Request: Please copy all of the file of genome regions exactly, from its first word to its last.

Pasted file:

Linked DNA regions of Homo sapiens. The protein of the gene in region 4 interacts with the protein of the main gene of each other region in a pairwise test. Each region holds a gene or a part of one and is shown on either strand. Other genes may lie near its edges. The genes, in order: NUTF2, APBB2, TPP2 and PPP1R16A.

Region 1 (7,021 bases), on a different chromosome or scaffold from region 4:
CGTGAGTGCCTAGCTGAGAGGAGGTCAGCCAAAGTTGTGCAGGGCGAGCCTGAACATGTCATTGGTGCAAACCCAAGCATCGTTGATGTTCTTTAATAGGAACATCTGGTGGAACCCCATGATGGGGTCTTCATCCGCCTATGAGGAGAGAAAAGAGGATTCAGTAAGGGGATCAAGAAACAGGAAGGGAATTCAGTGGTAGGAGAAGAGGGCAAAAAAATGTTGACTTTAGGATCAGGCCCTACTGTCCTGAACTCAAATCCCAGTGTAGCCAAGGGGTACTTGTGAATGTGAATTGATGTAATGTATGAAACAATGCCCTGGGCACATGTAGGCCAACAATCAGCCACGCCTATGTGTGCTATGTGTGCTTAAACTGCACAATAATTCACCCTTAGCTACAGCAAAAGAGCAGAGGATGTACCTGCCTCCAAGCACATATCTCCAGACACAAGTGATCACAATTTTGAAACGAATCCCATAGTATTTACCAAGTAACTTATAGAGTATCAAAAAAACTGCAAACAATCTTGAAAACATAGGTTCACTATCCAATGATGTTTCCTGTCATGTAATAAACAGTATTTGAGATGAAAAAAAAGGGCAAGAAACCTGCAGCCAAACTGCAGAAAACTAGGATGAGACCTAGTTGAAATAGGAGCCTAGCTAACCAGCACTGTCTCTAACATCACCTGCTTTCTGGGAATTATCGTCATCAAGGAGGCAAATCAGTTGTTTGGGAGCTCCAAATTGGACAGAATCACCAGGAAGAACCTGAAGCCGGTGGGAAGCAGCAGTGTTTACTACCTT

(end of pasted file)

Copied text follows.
Linked DNA regions of Homo sapiens. The protein of the gene in region 4 interacts with the protein of the main gene of each other region in a pairwise test. Each region holds a gene or a part of one and is shown on either strand. Other genes may lie near its edges. The genes, in order: NUTF2, APBB2, TPP2 and PPP1R16A.

Region 1 (7,021 bases), on a different chromosome or scaffold from region 4:
CGTGAGTGCCTAGCTGAGAGGAGGTCAGCCAAAGTTGTGCAGGGCGAGCCTGAACATGTCATTGGTGCAAACCCAAGCATCGTTGATGTTCTTTAATAGGAACATCTGGTGGAACCCCATGATGGGGTCTTCATCCGCCTATGAGGAGAGAAAAGAGGATTCAGTAAGGGGATCAAGAAACAGGAAGGGAATTCAGTGGTAGGAGAAGAGGGCAAAAAAATGTTGACTTTAGGATCAGGCCCTACTGTCCTGAACTCAAATCCCAGTGTAGCCAAGGGGTACTTGTGAATGTGAATTGATGTAATGTATGAAACAATGCCCTGGGCACATGTAGGCCAACAATCAGCCACGCCTATGTGTGCTATGTGTGCTTAAACTGCACAATAATTCACCCTTAGCTACAGCAAAAGAGCAGAGGATGTACCTGCCTCCAAGCACATATCTCCAGACACAAGTGATCACAATTTTGAAACGAATCCCATAGTATTTACCAAGTAACTTATAGAGTATCAAAAAAACTGCAAACAATCTTGAAAACATAGGTTCACTATCCAATGATGTTTCCTGTCATGTAATAAACAGTATTTGAGATGAAAAAAAAGGGCAAGAAACCTGCAGCCAAACTGCAGAAAACTAGGATGAGACCTAGTTGAAATAGGAGCCTAGCTAACCAGCACTGTCTCTAACATCACCTGCTTTCTGGGAATTATCGTCATCAAGGAGGCAAATCAGTTGTTTGGGAGCTCCAAATTGGACAGAATCACCAGGAAGAACCTGAAGCCGGTGGGAAGCAGCAGTGTTTACTACCTT